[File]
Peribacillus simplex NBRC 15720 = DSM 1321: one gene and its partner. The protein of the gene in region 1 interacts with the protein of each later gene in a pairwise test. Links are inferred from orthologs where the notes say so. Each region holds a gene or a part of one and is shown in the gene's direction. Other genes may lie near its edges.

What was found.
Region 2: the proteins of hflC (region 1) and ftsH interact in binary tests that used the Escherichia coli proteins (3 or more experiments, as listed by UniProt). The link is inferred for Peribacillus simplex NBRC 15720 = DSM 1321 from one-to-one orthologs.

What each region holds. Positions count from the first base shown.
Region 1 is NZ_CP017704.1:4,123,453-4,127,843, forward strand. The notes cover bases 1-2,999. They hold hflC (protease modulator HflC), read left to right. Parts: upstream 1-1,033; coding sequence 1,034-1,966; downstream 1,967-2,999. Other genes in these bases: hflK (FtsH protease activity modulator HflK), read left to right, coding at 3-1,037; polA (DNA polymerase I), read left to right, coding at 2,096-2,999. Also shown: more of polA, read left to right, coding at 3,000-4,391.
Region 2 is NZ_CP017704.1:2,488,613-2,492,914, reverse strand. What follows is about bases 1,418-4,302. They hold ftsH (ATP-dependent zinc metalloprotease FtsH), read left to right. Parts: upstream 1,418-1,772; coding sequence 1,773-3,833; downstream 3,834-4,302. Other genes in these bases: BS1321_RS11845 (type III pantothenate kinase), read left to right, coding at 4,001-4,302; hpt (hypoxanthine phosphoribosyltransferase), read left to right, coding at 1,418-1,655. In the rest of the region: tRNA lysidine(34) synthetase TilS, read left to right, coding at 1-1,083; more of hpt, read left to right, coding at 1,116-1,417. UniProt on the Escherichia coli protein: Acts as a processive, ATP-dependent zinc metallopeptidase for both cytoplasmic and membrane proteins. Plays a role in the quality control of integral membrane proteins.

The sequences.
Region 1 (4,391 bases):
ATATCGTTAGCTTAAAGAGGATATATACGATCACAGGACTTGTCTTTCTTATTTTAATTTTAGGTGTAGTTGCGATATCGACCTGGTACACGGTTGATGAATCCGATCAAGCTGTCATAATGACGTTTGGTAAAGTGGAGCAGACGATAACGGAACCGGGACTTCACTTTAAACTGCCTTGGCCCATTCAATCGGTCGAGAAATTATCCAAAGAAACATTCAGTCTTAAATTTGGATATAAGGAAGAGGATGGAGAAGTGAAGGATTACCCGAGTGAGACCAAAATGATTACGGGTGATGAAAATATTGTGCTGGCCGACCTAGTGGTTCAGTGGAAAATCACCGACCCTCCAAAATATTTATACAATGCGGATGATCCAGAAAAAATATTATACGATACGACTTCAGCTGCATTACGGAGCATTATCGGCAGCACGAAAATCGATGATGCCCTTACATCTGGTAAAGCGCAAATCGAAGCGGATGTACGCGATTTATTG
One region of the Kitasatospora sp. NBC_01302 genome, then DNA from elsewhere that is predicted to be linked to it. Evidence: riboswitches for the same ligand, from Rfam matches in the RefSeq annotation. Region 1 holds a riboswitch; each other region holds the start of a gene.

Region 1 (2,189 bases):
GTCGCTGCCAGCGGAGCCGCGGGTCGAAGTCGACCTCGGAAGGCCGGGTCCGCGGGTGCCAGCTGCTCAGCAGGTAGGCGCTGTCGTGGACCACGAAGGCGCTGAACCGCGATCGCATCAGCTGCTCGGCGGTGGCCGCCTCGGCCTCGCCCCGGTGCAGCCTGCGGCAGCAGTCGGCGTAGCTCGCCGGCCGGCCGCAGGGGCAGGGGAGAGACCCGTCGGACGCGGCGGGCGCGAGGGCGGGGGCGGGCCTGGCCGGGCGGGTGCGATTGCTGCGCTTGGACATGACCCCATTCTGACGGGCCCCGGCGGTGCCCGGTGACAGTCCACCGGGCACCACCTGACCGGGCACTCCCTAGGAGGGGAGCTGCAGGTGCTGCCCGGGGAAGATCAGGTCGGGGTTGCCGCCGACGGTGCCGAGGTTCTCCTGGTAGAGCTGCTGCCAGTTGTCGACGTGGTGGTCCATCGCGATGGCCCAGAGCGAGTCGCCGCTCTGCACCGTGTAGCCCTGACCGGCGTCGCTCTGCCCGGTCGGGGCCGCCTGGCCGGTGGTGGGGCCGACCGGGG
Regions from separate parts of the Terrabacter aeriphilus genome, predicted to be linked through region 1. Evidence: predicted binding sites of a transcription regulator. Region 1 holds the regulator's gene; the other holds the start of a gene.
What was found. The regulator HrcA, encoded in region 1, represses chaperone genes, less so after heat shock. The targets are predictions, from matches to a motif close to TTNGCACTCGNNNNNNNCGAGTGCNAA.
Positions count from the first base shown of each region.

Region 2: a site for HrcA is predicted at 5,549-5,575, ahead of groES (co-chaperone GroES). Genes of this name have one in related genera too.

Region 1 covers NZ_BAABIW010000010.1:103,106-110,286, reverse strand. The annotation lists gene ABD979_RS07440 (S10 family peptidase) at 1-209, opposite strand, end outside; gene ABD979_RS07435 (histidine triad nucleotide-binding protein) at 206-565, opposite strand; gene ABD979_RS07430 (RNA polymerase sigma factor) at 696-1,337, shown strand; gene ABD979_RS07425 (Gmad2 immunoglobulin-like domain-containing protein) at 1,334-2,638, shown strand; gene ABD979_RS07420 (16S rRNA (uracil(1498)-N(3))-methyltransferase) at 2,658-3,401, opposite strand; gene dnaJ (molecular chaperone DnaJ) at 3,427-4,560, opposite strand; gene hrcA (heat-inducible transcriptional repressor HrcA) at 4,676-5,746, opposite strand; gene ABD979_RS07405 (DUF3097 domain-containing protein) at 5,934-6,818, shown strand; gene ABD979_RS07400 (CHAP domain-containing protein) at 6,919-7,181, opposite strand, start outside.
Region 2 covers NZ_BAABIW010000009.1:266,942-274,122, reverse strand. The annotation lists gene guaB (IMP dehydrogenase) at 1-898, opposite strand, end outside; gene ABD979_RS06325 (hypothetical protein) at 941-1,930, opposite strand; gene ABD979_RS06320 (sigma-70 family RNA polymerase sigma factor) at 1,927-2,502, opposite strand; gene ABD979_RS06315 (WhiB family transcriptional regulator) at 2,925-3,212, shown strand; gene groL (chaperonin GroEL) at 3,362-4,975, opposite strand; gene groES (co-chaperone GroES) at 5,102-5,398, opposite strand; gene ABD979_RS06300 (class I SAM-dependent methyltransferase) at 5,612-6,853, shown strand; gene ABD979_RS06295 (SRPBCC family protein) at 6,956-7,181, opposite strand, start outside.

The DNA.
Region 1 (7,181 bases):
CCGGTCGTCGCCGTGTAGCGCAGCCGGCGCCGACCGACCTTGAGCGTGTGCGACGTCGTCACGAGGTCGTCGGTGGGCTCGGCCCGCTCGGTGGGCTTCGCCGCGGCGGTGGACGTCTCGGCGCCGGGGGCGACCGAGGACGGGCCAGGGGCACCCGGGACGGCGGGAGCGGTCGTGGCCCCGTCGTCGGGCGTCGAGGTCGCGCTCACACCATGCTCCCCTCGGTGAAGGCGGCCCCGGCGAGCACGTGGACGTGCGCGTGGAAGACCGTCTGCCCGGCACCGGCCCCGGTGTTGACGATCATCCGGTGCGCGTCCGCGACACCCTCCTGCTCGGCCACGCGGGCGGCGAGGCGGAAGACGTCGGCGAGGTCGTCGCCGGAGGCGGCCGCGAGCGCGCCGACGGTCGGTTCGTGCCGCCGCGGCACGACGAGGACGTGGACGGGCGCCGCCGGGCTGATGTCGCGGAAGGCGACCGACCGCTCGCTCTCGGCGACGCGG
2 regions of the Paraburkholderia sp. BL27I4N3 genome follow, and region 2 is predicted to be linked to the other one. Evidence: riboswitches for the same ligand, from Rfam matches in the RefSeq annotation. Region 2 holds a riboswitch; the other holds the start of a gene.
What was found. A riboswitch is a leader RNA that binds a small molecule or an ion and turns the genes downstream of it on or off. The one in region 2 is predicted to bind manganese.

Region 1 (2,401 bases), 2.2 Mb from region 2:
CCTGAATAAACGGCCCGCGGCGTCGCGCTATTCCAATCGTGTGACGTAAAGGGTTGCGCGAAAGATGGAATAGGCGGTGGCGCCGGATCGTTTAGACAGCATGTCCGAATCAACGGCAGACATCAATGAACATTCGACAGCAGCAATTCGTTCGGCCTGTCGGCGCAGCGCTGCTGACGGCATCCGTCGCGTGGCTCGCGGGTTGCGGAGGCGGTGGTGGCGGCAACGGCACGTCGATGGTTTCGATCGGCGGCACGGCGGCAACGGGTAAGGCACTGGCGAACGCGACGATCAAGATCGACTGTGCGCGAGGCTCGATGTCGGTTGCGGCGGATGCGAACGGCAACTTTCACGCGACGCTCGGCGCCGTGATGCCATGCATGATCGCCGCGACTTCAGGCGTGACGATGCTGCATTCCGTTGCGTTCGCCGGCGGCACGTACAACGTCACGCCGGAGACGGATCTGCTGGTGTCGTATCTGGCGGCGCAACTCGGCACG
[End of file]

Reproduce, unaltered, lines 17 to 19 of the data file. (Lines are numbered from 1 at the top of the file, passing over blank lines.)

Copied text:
Region 1 covers NZ_BAABIW010000010.1:103,106-110,286, reverse strand. The annotation lists gene ABD979_RS07440 (S10 family peptidase) at 1-209, opposite strand, end outside; gene ABD979_RS07435 (histidine triad nucleotide-binding protein) at 206-565, opposite strand; gene ABD979_RS07430 (RNA polymerase sigma factor) at 696-1,337, shown strand; gene ABD979_RS07425 (Gmad2 immunoglobulin-like domain-containing protein) at 1,334-2,638, shown strand; gene ABD979_RS07420 (16S rRNA (uracil(1498)-N(3))-methyltransferase) at 2,658-3,401, opposite strand; gene dnaJ (molecular chaperone DnaJ) at 3,427-4,560, opposite strand; gene hrcA (heat-inducible transcriptional repressor HrcA) at 4,676-5,746, opposite strand; gene ABD979_RS07405 (DUF3097 domain-containing protein) at 5,934-6,818, shown strand; gene ABD979_RS07400 (CHAP domain-containing protein) at 6,919-7,181, opposite strand, start outside.
Region 2 covers NZ_BAABIW010000009.1:266,942-274,122, reverse strand. The annotation lists gene guaB (IMP dehydrogenase) at 1-898, opposite strand, end outside; gene ABD979_RS06325 (hypothetical protein) at 941-1,930, opposite strand; gene ABD979_RS06320 (sigma-70 family RNA polymerase sigma factor) at 1,927-2,502, opposite strand; gene ABD979_RS06315 (WhiB family transcriptional regulator) at 2,925-3,212, shown strand; gene groL (chaperonin GroEL) at 3,362-4,975, opposite strand; gene groES (co-chaperone GroES) at 5,102-5,398, opposite strand; gene ABD979_RS06300 (class I SAM-dependent methyltransferase) at 5,612-6,853, shown strand; gene ABD979_RS06295 (SRPBCC family protein) at 6,956-7,181, opposite strand, start outside.

The DNA.